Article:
Aquatic Food Consumption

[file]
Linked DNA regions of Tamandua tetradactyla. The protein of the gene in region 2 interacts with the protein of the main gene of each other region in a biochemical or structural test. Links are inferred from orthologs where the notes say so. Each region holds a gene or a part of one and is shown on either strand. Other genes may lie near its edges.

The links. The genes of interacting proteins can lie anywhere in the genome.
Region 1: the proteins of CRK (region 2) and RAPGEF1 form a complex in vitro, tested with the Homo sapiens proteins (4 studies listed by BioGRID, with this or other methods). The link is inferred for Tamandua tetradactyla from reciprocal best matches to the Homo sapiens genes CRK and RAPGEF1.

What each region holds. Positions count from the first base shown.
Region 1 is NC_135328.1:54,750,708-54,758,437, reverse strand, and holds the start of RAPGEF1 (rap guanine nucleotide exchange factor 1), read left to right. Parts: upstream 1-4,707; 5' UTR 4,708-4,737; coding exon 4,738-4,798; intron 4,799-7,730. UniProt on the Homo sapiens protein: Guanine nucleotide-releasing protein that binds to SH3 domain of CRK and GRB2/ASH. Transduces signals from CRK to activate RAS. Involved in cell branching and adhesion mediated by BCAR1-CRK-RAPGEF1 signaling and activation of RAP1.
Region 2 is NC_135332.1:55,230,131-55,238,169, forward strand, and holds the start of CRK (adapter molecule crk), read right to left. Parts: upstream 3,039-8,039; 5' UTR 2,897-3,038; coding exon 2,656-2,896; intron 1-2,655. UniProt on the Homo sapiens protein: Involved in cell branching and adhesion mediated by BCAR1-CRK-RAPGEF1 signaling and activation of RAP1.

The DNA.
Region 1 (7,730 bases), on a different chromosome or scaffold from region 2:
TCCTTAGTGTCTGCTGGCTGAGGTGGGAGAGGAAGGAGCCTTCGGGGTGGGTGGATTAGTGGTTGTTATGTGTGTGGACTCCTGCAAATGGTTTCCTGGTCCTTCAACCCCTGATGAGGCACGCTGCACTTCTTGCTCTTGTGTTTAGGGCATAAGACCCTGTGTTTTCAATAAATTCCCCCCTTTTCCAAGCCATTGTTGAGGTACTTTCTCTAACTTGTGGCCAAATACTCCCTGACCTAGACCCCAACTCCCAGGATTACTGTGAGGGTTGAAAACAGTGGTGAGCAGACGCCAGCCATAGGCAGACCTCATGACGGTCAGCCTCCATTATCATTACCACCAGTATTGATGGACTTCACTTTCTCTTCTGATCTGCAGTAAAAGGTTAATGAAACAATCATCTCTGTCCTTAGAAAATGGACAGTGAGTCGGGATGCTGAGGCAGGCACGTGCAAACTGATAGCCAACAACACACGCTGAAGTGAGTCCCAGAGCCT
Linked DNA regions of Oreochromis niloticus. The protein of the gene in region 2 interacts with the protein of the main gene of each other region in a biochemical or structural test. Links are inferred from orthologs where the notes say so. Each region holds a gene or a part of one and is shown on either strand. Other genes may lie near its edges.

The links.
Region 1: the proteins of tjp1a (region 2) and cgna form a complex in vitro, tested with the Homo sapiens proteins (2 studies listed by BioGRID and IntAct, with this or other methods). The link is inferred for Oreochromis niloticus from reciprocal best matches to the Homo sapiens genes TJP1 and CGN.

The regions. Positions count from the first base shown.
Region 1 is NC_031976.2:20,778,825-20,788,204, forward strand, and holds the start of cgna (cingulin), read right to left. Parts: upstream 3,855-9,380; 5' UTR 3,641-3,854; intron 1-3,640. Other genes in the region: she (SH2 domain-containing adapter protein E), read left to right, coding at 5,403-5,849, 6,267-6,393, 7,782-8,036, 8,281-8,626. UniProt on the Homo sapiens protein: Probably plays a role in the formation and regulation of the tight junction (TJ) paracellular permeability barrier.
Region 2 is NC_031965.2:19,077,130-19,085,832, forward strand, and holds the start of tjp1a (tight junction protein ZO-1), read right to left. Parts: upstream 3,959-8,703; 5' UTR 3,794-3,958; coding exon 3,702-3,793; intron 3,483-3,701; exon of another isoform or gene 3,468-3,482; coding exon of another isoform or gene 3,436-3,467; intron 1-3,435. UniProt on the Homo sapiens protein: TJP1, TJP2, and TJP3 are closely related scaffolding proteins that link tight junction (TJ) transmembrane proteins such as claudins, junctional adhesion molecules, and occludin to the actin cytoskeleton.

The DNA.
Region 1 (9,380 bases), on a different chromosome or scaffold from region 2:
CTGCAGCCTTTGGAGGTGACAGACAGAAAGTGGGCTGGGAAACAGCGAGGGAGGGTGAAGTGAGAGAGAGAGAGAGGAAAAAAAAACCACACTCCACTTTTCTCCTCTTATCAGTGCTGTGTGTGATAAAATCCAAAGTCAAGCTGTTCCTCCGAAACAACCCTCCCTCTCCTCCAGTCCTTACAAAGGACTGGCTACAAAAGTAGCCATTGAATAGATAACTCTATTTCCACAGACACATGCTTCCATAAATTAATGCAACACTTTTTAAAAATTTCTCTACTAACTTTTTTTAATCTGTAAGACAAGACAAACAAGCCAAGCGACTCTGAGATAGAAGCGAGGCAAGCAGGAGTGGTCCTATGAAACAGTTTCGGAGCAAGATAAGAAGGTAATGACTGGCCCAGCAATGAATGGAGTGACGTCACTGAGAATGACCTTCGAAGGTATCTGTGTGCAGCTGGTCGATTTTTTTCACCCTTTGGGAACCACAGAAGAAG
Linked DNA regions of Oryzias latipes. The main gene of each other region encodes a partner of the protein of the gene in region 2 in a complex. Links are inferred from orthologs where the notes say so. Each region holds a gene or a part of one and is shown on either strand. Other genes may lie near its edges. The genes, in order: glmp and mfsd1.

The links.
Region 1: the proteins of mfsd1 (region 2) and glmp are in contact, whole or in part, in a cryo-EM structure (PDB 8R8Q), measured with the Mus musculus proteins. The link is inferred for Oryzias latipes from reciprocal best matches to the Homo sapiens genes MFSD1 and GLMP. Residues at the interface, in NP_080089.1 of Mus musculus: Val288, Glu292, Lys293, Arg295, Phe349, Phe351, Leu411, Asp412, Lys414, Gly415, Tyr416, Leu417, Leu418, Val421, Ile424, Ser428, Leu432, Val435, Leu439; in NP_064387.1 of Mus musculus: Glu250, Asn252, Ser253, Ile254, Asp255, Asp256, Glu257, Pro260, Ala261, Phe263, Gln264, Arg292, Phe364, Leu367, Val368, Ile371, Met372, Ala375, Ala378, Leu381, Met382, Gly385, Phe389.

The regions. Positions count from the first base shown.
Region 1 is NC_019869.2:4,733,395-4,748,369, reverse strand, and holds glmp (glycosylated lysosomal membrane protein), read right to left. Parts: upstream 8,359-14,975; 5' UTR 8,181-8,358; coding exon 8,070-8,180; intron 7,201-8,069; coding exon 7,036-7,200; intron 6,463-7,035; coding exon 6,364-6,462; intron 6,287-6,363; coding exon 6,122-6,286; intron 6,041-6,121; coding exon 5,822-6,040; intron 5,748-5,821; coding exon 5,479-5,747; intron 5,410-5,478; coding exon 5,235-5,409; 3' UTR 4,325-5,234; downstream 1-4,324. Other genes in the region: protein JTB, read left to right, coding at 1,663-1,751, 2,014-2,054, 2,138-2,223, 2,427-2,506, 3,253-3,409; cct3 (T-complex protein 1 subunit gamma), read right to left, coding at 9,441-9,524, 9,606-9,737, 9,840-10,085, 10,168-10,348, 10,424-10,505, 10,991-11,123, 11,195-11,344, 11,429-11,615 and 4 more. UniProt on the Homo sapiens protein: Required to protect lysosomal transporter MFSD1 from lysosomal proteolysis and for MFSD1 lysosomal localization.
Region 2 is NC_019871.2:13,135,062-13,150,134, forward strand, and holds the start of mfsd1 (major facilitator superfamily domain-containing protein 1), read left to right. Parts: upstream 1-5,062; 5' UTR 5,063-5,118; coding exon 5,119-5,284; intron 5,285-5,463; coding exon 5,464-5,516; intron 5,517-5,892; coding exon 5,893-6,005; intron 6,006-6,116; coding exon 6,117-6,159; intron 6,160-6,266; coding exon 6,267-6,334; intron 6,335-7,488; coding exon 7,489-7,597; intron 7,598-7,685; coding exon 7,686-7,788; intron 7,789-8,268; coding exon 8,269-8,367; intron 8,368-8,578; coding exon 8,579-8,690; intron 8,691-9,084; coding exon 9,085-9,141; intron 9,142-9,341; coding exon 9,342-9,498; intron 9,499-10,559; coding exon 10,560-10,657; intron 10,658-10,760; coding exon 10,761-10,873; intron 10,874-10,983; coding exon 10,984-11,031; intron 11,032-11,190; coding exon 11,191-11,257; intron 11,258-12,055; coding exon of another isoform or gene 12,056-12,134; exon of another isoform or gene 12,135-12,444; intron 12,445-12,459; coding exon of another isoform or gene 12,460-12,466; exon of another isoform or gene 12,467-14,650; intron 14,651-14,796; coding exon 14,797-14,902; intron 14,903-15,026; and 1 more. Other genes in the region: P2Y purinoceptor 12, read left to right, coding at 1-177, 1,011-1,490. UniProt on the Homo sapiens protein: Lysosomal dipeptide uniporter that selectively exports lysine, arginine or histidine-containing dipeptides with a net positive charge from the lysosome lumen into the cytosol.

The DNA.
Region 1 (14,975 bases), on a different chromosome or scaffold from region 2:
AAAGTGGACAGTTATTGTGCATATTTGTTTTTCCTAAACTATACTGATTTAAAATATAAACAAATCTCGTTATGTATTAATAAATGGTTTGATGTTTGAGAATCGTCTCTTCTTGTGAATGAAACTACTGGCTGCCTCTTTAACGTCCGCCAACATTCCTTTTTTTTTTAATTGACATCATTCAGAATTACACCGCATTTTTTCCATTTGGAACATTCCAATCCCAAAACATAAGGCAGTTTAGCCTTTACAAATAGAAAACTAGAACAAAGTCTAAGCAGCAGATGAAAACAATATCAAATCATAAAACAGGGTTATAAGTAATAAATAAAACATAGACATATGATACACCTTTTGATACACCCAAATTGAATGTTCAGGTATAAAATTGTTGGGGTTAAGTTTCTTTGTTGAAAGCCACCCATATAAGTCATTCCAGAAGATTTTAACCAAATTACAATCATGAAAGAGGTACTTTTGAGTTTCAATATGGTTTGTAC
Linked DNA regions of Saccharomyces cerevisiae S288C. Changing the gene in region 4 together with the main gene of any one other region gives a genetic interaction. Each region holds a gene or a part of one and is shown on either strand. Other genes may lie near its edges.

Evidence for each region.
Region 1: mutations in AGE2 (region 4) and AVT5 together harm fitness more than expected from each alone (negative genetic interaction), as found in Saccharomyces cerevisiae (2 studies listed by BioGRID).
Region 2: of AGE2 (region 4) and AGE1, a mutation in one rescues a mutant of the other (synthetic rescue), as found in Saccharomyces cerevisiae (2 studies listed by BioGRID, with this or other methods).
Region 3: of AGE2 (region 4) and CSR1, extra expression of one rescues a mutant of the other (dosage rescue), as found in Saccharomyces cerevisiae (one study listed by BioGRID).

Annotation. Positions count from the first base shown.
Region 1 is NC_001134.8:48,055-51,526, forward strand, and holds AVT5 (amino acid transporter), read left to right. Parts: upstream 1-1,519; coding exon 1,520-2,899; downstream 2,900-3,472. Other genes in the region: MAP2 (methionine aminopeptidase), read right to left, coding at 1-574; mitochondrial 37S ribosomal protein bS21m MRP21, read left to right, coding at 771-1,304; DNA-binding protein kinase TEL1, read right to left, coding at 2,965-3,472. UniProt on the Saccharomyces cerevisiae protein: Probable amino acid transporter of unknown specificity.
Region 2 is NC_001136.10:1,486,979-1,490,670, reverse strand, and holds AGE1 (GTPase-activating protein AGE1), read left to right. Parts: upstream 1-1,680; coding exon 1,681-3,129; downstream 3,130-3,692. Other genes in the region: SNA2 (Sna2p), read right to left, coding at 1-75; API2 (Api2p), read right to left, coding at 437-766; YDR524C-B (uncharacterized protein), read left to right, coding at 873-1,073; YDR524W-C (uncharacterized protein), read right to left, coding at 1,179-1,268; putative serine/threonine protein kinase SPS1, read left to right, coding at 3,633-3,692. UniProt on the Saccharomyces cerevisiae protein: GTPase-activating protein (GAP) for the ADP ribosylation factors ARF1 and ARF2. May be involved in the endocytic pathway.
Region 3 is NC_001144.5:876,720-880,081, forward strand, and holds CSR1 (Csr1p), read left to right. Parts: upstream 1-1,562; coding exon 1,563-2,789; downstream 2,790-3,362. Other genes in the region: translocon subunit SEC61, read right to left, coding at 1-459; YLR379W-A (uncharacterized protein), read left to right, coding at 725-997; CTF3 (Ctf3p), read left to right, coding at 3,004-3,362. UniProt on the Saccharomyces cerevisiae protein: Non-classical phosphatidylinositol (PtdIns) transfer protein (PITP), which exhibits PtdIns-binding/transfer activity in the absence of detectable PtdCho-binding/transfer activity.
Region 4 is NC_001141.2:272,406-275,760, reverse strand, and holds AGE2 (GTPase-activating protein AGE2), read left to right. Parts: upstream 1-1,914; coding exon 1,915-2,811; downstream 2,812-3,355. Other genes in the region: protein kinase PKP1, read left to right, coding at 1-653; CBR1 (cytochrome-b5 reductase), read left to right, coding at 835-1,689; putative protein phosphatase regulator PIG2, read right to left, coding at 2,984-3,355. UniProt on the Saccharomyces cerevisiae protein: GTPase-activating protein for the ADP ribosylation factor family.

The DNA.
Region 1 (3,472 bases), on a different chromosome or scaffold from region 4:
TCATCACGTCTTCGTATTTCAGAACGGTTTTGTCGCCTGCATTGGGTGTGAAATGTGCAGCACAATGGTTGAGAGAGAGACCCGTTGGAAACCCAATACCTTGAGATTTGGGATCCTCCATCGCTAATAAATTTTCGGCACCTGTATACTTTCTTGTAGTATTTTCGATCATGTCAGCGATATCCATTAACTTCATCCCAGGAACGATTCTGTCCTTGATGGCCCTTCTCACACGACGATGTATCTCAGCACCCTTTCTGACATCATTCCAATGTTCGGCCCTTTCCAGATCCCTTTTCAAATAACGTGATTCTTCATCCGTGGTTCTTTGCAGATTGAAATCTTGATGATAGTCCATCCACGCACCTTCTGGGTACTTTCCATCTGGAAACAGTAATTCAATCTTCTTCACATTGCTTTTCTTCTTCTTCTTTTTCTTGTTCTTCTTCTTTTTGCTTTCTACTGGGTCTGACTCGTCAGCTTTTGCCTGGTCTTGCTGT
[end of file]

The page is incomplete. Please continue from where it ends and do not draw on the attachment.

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Until the last decade or so, the archaeological record was generally read to indicate that human use of aquatic resources dated no earlier than the terminal Pleistocene. Newly reported ethnographic and archaeological data, new approaches to the interpretation of archaeofaunal assemblages, and increasingly frequent application of stable isotope analysis offer strong challenges to this reading. Ethnographic work among semi-traditional coastal foragers in southeast Africa and the southwest Pacific documents the high rates of nutritional return available from certain types of shellfish. It also shows that evidence of the exploitation of these resources will be closely tied to contemporary shorelines. Foragers operating along Pleistocene coasts could have used these foods, but most evidence of exploitation of marine resources would likely have been scattered or flooded by rising Holocene sea levels. Still, such evidence persists in at least some pre-50 kya BP Middle Stone Age and Mousterian deposits in South and East Africa and in southern Europe, and is also present in sites associated with the initial colonization of Sahul (Pleistocene Australia-New Guinea), dated 40-45 kya BP. These latter sites have also produced solid evidence of pelagic fishing, which in turn implies reliance on marine-capable watercraft. That technology along with the use of shellfish and near shore fishing are implicated in the rapid spread H. sapiens from Africa eastward along the South Asian coast 45-50 kya BP. Only rare instances of the consumption of aquatic foods, including mudfish and frogs, have been reported in wild primates. It is likely that not only ancestral human populations, but other hominids would have done so when they occupied coastal or lacustrine habitats. Some have suggested that because fish and aquatic birds consume large amounts of algae making their flesh high in essential fatty acids vital to brain development, such as DHA, the consumption of aquatic resources may have contributed to the evolution of large human brains.
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